Andouille is the Cajun smoked sausage so famous nationally today.
Made with pork butt, shank and a small amount of pork fat, this
sausage is seasoned with salt, cracked black pepper and garlic. The
andouille is then slowly smoked over pecan wood and sugar cane. True
andouille is stuffed into the beef middle casing which makes the
sausage approximately one and a half inches in diameter. When smoked,
it becomes very dark to almost black in color. It is not uncommon
for the Cajuns to smoke andouille for seven to eight hours at
approximately 175 degrees.
Traditionally, the andouilles from France were made from the large
intestines and stomach of the pig, seasoned heavily and smoked. In
parts of Germany, where some say andouille originated, the sausage
was made with all remaining intestines and casings pulled through a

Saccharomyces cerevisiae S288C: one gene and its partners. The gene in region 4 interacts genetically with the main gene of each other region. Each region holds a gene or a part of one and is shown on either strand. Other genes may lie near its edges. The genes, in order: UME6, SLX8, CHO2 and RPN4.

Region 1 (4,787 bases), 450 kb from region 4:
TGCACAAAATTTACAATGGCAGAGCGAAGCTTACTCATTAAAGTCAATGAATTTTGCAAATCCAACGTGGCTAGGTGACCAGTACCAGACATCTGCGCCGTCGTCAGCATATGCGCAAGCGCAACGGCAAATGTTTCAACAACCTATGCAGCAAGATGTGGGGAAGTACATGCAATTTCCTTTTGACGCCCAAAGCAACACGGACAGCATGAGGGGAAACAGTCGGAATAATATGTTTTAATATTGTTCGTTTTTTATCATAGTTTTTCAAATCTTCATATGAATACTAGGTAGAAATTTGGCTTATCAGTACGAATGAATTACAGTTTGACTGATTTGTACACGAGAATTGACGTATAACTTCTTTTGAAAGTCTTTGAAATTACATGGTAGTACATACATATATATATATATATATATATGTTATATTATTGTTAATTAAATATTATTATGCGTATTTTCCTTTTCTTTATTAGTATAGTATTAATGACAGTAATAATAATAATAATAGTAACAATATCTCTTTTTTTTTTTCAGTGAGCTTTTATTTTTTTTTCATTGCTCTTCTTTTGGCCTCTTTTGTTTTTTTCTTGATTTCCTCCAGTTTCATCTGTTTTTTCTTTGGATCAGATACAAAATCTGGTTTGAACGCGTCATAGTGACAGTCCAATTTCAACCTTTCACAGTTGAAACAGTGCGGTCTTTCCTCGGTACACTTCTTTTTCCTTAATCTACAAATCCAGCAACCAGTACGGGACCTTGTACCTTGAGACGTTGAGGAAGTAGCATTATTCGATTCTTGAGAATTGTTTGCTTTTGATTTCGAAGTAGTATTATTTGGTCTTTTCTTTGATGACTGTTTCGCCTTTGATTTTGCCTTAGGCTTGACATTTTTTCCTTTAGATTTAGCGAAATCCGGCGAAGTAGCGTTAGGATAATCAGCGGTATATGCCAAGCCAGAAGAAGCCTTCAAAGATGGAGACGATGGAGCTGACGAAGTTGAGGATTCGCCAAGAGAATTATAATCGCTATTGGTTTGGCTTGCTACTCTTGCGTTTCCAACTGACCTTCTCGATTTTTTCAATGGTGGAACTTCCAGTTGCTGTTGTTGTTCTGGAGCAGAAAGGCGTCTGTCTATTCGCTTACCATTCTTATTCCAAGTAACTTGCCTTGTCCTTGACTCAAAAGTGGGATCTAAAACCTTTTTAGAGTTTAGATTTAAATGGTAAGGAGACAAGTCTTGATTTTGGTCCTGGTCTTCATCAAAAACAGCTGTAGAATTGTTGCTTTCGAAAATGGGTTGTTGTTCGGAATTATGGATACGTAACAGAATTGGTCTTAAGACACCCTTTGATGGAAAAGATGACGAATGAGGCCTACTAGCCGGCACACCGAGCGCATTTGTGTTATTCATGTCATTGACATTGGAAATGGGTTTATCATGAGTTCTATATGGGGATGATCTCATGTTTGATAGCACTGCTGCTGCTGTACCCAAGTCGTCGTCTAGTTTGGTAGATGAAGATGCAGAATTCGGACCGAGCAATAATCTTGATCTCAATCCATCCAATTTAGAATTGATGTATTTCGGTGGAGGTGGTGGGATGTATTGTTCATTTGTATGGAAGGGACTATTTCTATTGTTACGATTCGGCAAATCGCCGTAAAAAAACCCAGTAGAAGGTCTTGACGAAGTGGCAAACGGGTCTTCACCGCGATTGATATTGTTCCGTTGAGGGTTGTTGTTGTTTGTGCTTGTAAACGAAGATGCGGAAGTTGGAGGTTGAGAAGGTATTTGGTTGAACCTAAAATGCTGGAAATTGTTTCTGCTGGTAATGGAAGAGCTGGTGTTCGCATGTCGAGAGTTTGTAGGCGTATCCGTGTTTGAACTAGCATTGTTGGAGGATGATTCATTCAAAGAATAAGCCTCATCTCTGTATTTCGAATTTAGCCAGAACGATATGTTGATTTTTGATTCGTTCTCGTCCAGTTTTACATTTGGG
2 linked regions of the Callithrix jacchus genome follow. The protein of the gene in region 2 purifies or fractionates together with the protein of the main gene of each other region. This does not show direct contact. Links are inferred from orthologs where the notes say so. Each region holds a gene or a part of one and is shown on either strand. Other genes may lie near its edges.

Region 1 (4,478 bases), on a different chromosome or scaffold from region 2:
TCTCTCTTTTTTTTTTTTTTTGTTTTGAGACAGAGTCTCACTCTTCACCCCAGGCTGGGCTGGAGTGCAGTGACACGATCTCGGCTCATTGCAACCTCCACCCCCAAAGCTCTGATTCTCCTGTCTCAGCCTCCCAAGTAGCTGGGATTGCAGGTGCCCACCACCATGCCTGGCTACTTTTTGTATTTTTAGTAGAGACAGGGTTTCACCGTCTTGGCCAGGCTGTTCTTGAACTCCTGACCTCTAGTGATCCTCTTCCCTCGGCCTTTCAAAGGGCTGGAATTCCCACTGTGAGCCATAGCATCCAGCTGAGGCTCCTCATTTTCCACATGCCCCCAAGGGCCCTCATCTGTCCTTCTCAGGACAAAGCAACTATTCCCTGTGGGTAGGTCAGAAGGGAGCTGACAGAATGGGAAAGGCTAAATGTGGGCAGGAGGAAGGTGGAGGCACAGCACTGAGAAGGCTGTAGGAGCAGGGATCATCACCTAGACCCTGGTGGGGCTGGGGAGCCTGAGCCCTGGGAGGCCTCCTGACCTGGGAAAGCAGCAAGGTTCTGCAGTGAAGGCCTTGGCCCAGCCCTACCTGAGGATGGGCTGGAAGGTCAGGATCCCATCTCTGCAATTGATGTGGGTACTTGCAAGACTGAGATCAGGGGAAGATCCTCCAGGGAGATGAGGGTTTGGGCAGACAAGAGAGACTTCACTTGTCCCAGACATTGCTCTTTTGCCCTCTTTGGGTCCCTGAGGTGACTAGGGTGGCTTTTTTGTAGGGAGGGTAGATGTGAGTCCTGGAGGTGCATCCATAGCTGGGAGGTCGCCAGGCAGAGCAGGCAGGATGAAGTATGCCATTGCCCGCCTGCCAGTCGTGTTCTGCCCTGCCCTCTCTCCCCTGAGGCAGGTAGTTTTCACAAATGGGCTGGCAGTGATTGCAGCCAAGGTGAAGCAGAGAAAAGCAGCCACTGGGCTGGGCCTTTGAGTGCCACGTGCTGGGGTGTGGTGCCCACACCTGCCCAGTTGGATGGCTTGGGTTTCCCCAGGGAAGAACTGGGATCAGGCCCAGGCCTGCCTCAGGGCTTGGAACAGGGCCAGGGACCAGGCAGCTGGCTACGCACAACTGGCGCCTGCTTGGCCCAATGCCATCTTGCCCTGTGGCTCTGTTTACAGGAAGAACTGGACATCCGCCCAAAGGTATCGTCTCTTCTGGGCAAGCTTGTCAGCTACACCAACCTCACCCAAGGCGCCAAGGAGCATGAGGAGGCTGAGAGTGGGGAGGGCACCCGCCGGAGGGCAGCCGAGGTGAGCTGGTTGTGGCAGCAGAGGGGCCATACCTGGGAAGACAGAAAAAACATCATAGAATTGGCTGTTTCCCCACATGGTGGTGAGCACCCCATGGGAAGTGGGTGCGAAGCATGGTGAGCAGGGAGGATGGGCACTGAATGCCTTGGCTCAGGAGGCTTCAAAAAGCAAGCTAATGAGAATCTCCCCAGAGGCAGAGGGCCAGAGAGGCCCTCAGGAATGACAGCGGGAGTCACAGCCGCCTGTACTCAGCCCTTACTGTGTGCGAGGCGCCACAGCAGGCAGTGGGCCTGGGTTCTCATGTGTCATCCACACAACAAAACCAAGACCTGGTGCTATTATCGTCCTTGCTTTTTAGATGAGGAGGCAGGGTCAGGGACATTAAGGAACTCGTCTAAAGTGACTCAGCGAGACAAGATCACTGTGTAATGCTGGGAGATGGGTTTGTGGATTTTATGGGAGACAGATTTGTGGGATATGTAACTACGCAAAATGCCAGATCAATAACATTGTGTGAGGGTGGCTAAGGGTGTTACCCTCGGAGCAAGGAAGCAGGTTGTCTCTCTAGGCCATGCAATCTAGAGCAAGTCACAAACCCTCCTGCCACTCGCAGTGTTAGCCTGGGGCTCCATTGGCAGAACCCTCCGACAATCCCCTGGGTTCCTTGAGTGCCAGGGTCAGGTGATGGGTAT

larger casing, seasoned and smoked. It was served thinly sliced as
an hors d'oeuvre.
It is interesting to note that the finest andouille in France comes
from the Brittany and Normandy areas. It is believed that over half
of the Acadian exiles who came to Louisiana in 1755 were originally
from these coastal regions.
5 pounds pork butt
1/2 pound pork fat
1/2 cup chopped garlic
1/4 cup cracked black pepper
2 tablespoons cayenne pepper
1 tablespoon dry thyme
4 tablespoons salt
6 feet beef middle casing (see butcher or specialty shop)
Cube pork butt into one and a half inch cubes. Using a meat grinder with
four one quarter inch holes in the grinding plate, grind pork and pork fat.
If you do not have a grinding plate this size, I suggest hand cutting pork
butt into one quarter inch square pieces. Place ground pork in large mixing
bowl and blend in all remaining ingredients. Once well blended, stuff meat
into casings in one foot links, using the sausage attachment on your meat
grinder. Tie both ends of the sausage securely using a heavy gauge twine.
In your homestyle smoker, smoke andouille at 175-200 degrees F for
approximately four to five hours using pecan or hickory wood.The andouille
may then be frozen and used for seasoning gumbos, or grilling as an hors
Posted by Karl E. Moser (KE3NF) to rec.food.recipes on Oct 18, 1999.
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